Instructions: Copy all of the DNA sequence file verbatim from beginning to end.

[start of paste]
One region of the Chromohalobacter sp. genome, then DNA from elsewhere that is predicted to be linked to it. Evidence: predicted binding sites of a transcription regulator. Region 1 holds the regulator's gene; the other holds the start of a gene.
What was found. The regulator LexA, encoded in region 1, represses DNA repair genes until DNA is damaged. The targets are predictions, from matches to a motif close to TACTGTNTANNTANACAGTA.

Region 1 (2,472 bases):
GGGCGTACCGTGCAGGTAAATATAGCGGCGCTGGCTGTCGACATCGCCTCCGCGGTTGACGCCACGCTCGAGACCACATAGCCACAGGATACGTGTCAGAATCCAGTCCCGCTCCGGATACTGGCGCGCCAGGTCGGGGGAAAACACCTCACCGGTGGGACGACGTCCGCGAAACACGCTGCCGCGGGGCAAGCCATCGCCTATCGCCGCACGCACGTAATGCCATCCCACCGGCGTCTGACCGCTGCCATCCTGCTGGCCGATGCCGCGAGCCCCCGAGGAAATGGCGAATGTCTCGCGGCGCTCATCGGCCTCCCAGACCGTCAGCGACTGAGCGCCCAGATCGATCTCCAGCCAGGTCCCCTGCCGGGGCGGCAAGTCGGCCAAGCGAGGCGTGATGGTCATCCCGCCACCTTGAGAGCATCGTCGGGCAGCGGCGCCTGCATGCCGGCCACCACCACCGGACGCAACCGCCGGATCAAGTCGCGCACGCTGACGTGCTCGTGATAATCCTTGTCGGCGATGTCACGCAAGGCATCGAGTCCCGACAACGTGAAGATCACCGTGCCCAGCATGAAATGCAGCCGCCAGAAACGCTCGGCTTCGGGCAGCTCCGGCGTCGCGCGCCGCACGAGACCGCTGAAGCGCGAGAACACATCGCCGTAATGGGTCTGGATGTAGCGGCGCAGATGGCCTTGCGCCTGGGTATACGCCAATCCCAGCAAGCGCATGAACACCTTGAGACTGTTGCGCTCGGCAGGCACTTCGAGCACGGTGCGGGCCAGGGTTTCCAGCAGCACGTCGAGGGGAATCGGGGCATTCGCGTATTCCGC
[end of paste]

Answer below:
One region of the Chromohalobacter sp. genome, then DNA from elsewhere that is predicted to be linked to it. Evidence: predicted binding sites of a transcription regulator. Region 1 holds the regulator's gene; the other holds the start of a gene.
What was found. The regulator LexA, encoded in region 1, represses DNA repair genes until DNA is damaged. The targets are predictions, from matches to a motif close to TACTGTNTANNTANACAGTA.

Region 1 (2,472 bases):
GGGCGTACCGTGCAGGTAAATATAGCGGCGCTGGCTGTCGACATCGCCTCCGCGGTTGACGCCACGCTCGAGACCACATAGCCACAGGATACGTGTCAGAATCCAGTCCCGCTCCGGATACTGGCGCGCCAGGTCGGGGGAAAACACCTCACCGGTGGGACGACGTCCGCGAAACACGCTGCCGCGGGGCAAGCCATCGCCTATCGCCGCACGCACGTAATGCCATCCCACCGGCGTCTGACCGCTGCCATCCTGCTGGCCGATGCCGCGAGCCCCCGAGGAAATGGCGAATGTCTCGCGGCGCTCATCGGCCTCCCAGACCGTCAGCGACTGAGCGCCCAGATCGATCTCCAGCCAGGTCCCCTGCCGGGGCGGCAAGTCGGCCAAGCGAGGCGTGATGGTCATCCCGCCACCTTGAGAGCATCGTCGGGCAGCGGCGCCTGCATGCCGGCCACCACCACCGGACGCAACCGCCGGATCAAGTCGCGCACGCTGACGTGCTCGTGATAATCCTTGTCGGCGATGTCACGCAAGGCATCGAGTCCCGACAACGTGAAGATCACCGTGCCCAGCATGAAATGCAGCCGCCAGAAACGCTCGGCTTCGGGCAGCTCCGGCGTCGCGCGCCGCACGAGACCGCTGAAGCGCGAGAACACATCGCCGTAATGGGTCTGGATGTAGCGGCGCAGATGGCCTTGCGCCTGGGTATACGCCAATCCCAGCAAGCGCATGAACACCTTGAGACTGTTGCGCTCGGCAGGCACTTCGAGCACGGTGCGGGCCAGGGTTTCCAGCAGCACGTCGAGGGGAATCGGGGCATTCGCGTATTCCGC